sets the stage for conflict. What often causes conflicts to continue and escalate is this gap
between what is perceived to be irreconcilable and what may be reconciled if the parties
perceptions about each others interests can change.

1.1.2 Transitions in Conflict Thought


Conflict has been in existence since time in memorial. Over time, the way people look at
conflict, its role and impact in groups and organisations has been evolving. These changing
views have given rise to three different schools of thought emphasizing different roles of conflict
in organisations. These three schools of thought are:
(i) The Traditional View
(ii) The Human Relations View
(iii) The Inter-actionist View.

Now let us look at each one of them in detail.

1.1.2.1 Traditional view


The traditional view, also known as the classical approach to conflict, is the view that was
largely held during 1930 - 40s and it considered conflict to be bad and negative hence it was to
be avoided at all costs. Under this view, conflict was seen as harmful, unnecessary and
considered synonymous to violence, destruction and irrationality. According to this perspective,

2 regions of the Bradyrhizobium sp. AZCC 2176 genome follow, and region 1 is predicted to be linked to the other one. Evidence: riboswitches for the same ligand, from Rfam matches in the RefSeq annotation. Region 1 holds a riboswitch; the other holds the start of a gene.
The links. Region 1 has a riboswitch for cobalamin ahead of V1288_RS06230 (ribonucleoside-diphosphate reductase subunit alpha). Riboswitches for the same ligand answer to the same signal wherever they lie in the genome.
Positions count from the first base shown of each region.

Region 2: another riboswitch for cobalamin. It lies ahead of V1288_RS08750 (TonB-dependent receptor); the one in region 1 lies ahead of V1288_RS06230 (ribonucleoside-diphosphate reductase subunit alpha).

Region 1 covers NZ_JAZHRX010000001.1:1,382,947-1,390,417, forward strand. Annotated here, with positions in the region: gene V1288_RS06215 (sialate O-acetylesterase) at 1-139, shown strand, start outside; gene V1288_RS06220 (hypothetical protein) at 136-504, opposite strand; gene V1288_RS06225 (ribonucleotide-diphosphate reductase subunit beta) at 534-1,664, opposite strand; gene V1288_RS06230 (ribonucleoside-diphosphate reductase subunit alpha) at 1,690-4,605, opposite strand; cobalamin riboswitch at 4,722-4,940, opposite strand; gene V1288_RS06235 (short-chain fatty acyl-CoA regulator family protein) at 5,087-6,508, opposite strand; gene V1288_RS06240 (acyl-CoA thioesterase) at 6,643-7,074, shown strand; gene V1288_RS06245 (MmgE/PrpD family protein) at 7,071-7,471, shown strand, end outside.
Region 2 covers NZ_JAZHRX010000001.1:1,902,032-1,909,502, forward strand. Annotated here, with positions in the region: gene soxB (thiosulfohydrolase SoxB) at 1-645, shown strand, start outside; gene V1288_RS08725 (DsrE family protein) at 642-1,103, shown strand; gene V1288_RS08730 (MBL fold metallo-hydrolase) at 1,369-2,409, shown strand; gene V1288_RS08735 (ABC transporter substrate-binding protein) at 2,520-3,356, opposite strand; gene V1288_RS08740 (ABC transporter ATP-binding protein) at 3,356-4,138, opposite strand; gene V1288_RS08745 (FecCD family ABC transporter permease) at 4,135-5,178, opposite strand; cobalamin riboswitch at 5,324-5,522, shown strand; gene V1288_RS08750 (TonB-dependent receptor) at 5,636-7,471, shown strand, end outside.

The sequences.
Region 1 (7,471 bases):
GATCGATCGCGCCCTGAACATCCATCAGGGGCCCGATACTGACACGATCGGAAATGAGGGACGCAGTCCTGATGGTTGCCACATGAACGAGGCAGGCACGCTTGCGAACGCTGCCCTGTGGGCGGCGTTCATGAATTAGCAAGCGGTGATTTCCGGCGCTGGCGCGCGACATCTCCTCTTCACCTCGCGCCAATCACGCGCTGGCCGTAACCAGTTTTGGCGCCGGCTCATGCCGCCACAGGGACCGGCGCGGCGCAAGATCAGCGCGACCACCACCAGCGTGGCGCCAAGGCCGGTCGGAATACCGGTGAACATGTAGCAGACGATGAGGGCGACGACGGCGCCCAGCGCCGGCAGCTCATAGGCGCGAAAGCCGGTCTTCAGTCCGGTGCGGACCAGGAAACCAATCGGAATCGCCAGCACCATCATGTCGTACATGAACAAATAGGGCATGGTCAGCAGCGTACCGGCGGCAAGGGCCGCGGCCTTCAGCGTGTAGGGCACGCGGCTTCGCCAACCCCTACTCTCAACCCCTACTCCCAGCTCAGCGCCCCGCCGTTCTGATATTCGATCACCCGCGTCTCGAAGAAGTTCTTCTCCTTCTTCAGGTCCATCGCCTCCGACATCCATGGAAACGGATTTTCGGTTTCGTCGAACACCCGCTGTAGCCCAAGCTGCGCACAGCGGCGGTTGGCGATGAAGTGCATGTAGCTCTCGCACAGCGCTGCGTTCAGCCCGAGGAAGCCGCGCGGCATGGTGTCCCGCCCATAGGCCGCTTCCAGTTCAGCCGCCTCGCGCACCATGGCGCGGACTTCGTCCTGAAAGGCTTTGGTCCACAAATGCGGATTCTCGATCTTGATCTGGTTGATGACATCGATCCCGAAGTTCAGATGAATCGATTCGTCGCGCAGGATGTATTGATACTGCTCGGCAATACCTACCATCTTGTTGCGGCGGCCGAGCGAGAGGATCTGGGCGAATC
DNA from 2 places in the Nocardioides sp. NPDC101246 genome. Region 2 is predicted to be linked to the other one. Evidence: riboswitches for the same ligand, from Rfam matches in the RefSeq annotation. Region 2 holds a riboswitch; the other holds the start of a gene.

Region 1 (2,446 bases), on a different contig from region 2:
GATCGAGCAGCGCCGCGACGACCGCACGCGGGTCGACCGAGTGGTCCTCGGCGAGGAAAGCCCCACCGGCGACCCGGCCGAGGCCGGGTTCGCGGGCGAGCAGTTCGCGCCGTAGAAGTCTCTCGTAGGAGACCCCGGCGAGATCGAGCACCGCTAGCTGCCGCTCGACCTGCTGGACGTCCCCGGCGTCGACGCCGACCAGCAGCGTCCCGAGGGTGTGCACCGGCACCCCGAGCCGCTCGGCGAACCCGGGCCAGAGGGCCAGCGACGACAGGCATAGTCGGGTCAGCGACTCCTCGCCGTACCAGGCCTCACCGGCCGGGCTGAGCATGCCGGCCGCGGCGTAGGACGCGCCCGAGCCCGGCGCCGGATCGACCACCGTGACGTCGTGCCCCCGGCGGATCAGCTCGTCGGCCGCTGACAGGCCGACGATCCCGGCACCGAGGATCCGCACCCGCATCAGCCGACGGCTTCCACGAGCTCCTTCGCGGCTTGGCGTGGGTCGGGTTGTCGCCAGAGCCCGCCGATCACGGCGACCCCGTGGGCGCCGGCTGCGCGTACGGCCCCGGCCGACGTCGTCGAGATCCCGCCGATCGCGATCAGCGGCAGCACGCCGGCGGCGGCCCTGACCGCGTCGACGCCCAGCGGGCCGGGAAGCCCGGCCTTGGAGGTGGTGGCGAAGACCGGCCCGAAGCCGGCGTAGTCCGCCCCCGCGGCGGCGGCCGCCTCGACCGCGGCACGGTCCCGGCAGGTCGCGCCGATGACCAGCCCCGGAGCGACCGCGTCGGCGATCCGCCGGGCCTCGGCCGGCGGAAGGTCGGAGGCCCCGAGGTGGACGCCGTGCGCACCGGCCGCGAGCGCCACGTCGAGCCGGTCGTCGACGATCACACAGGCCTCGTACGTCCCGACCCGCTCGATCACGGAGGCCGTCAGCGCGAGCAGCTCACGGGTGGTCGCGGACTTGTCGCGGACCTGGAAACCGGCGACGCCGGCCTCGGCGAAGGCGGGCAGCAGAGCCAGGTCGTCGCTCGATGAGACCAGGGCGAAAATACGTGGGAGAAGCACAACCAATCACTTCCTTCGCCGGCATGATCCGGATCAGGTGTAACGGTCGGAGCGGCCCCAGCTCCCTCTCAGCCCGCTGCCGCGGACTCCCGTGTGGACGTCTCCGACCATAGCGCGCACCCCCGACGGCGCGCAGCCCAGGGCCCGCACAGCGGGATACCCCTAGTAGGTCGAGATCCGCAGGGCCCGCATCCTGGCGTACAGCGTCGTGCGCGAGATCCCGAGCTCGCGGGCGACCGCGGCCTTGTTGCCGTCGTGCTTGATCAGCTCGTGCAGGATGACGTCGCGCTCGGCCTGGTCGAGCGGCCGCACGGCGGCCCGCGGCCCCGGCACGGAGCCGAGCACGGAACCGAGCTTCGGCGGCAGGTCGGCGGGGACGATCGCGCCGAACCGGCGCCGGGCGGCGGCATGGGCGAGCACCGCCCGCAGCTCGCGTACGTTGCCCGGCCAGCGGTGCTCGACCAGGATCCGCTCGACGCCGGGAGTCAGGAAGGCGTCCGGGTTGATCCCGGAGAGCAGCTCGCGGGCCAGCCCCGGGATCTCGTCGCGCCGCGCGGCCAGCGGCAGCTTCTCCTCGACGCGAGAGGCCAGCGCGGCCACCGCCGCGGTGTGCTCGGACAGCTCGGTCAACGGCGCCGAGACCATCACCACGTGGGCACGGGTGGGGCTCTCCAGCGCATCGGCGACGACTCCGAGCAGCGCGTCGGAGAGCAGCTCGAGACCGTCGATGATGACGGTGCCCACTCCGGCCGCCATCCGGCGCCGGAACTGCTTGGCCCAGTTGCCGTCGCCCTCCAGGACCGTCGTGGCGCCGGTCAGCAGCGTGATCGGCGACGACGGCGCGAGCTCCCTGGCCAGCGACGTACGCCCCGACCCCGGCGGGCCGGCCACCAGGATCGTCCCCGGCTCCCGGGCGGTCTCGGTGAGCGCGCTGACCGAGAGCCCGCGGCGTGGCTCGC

even moderately low levels of disagreement destroys workplace relations and diverts energy
away from productive activities. Conflict with ones supervisor not only wastes productive time
but also violates the hierarchy of command and questions the efficient assignment of authority
(in which managers made the decisions and employees followed them) (Kondalkar, 2007).

The traditional view held that conflict arose due to poor communication, lack of openness, lack
of trust and failure of managers to be responsive to the needs and aspirations of their employees.
During the same period that this view was prevalent, the Scientific Management and
Administrative School of Management that were in the state of evolution, developed
organisational structures where responsibilities were properly laid down, rules, regulations and
policies were inbuilt in the system so that if a conflict develops, then these inbuilt rules will
identify and correct problems of such conflict. Thus a proper mechanism was introduced in the